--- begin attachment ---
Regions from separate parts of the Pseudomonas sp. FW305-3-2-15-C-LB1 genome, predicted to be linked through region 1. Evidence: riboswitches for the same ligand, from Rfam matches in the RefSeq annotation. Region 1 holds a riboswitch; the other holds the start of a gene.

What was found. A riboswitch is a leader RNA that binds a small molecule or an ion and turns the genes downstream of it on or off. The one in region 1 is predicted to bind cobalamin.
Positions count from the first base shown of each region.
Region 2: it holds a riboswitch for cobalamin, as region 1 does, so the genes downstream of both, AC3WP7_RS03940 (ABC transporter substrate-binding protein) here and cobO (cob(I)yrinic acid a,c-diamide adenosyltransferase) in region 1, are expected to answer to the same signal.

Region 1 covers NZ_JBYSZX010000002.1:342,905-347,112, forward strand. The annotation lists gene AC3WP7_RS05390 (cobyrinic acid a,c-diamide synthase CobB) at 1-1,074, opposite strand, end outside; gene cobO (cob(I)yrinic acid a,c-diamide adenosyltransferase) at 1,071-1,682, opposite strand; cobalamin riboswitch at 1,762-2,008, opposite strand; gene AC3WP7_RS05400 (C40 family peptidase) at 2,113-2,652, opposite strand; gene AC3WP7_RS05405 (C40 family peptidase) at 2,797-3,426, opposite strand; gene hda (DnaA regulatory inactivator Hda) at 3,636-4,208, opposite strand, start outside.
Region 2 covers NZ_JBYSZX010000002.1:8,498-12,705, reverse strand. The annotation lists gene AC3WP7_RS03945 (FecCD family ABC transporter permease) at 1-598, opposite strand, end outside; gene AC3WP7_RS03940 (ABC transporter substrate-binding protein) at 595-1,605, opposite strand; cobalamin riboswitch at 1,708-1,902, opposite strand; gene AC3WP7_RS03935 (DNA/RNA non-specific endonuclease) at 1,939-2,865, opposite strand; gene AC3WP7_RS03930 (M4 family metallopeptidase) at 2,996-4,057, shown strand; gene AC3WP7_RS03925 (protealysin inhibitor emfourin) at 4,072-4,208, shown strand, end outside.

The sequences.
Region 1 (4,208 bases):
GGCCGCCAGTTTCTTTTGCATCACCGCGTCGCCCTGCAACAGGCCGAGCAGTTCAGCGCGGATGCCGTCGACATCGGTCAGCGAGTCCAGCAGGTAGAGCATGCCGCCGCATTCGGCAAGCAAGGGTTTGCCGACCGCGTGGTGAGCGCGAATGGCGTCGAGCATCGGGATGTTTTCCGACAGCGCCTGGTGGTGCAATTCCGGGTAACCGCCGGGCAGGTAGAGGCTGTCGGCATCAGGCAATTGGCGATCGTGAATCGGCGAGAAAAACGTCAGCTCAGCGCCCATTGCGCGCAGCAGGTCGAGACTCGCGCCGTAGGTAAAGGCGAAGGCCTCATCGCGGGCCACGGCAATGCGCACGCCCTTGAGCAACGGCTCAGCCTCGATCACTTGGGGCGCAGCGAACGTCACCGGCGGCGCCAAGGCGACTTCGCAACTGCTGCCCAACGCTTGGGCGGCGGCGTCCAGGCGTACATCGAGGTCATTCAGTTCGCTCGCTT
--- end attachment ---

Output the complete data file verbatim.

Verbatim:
Regions from separate parts of the Pseudomonas sp. FW305-3-2-15-C-LB1 genome, predicted to be linked through region 1. Evidence: riboswitches for the same ligand, from Rfam matches in the RefSeq annotation. Region 1 holds a riboswitch; the other holds the start of a gene.

What was found. A riboswitch is a leader RNA that binds a small molecule or an ion and turns the genes downstream of it on or off. The one in region 1 is predicted to bind cobalamin.
Positions count from the first base shown of each region.
Region 2: it holds a riboswitch for cobalamin, as region 1 does, so the genes downstream of both, AC3WP7_RS03940 (ABC transporter substrate-binding protein) here and cobO (cob(I)yrinic acid a,c-diamide adenosyltransferase) in region 1, are expected to answer to the same signal.

Region 1 covers NZ_JBYSZX010000002.1:342,905-347,112, forward strand. The annotation lists gene AC3WP7_RS05390 (cobyrinic acid a,c-diamide synthase CobB) at 1-1,074, opposite strand, end outside; gene cobO (cob(I)yrinic acid a,c-diamide adenosyltransferase) at 1,071-1,682, opposite strand; cobalamin riboswitch at 1,762-2,008, opposite strand; gene AC3WP7_RS05400 (C40 family peptidase) at 2,113-2,652, opposite strand; gene AC3WP7_RS05405 (C40 family peptidase) at 2,797-3,426, opposite strand; gene hda (DnaA regulatory inactivator Hda) at 3,636-4,208, opposite strand, start outside.
Region 2 covers NZ_JBYSZX010000002.1:8,498-12,705, reverse strand. The annotation lists gene AC3WP7_RS03945 (FecCD family ABC transporter permease) at 1-598, opposite strand, end outside; gene AC3WP7_RS03940 (ABC transporter substrate-binding protein) at 595-1,605, opposite strand; cobalamin riboswitch at 1,708-1,902, opposite strand; gene AC3WP7_RS03935 (DNA/RNA non-specific endonuclease) at 1,939-2,865, opposite strand; gene AC3WP7_RS03930 (M4 family metallopeptidase) at 2,996-4,057, shown strand; gene AC3WP7_RS03925 (protealysin inhibitor emfourin) at 4,072-4,208, shown strand, end outside.

The sequences.
Region 1 (4,208 bases):
GGCCGCCAGTTTCTTTTGCATCACCGCGTCGCCCTGCAACAGGCCGAGCAGTTCAGCGCGGATGCCGTCGACATCGGTCAGCGAGTCCAGCAGGTAGAGCATGCCGCCGCATTCGGCAAGCAAGGGTTTGCCGACCGCGTGGTGAGCGCGAATGGCGTCGAGCATCGGGATGTTTTCCGACAGCGCCTGGTGGTGCAATTCCGGGTAACCGCCGGGCAGGTAGAGGCTGTCGGCATCAGGCAATTGGCGATCGTGAATCGGCGAGAAAAACGTCAGCTCAGCGCCCATTGCGCGCAGCAGGTCGAGACTCGCGCCGTAGGTAAAGGCGAAGGCCTCATCGCGGGCCACGGCAATGCGCACGCCCTTGAGCAACGGCTCAGCCTCGATCACTTGGGGCGCAGCGAACGTCACCGGCGGCGCCAAGGCGACTTCGCAACTGCTGCCCAACGCTTGGGCGGCGGCGTCCAGGCGTACATCGAGGTCATTCAGTTCGCTCGCTT